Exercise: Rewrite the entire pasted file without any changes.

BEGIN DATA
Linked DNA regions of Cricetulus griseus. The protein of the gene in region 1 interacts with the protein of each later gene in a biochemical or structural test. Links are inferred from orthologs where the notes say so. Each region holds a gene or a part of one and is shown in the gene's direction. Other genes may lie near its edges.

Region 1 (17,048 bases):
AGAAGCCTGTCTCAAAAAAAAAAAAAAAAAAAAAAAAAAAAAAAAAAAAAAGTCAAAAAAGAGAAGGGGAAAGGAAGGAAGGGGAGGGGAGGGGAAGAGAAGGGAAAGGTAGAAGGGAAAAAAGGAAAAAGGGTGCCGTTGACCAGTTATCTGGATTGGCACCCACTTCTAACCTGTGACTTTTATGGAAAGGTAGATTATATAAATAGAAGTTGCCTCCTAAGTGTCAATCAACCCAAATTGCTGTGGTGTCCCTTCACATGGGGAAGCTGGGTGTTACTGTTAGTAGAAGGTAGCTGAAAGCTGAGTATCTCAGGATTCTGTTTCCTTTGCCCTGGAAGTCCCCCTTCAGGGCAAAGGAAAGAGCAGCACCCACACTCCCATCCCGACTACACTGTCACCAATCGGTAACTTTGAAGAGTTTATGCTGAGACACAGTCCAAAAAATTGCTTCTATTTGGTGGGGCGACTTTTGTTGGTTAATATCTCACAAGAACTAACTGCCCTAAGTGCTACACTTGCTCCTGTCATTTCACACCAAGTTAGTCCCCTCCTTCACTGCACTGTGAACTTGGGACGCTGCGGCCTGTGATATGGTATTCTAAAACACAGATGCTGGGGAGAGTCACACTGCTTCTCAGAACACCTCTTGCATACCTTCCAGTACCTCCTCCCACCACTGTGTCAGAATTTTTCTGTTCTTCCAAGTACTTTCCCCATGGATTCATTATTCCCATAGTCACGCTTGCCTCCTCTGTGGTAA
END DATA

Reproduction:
Linked DNA regions of Cricetulus griseus. The protein of the gene in region 1 interacts with the protein of each later gene in a biochemical or structural test. Links are inferred from orthologs where the notes say so. Each region holds a gene or a part of one and is shown in the gene's direction. Other genes may lie near its edges.

Region 1 (17,048 bases):
AGAAGCCTGTCTCAAAAAAAAAAAAAAAAAAAAAAAAAAAAAAAAAAAAAAGTCAAAAAAGAGAAGGGGAAAGGAAGGAAGGGGAGGGGAGGGGAAGAGAAGGGAAAGGTAGAAGGGAAAAAAGGAAAAAGGGTGCCGTTGACCAGTTATCTGGATTGGCACCCACTTCTAACCTGTGACTTTTATGGAAAGGTAGATTATATAAATAGAAGTTGCCTCCTAAGTGTCAATCAACCCAAATTGCTGTGGTGTCCCTTCACATGGGGAAGCTGGGTGTTACTGTTAGTAGAAGGTAGCTGAAAGCTGAGTATCTCAGGATTCTGTTTCCTTTGCCCTGGAAGTCCCCCTTCAGGGCAAAGGAAAGAGCAGCACCCACACTCCCATCCCGACTACACTGTCACCAATCGGTAACTTTGAAGAGTTTATGCTGAGACACAGTCCAAAAAATTGCTTCTATTTGGTGGGGCGACTTTTGTTGGTTAATATCTCACAAGAACTAACTGCCCTAAGTGCTACACTTGCTCCTGTCATTTCACACCAAGTTAGTCCCCTCCTTCACTGCACTGTGAACTTGGGACGCTGCGGCCTGTGATATGGTATTCTAAAACACAGATGCTGGGGAGAGTCACACTGCTTCTCAGAACACCTCTTGCATACCTTCCAGTACCTCCTCCCACCACTGTGTCAGAATTTTTCTGTTCTTCCAAGTACTTTCCCCATGGATTCATTATTCCCATAGTCACGCTTGCCTCCTCTGTGGTAA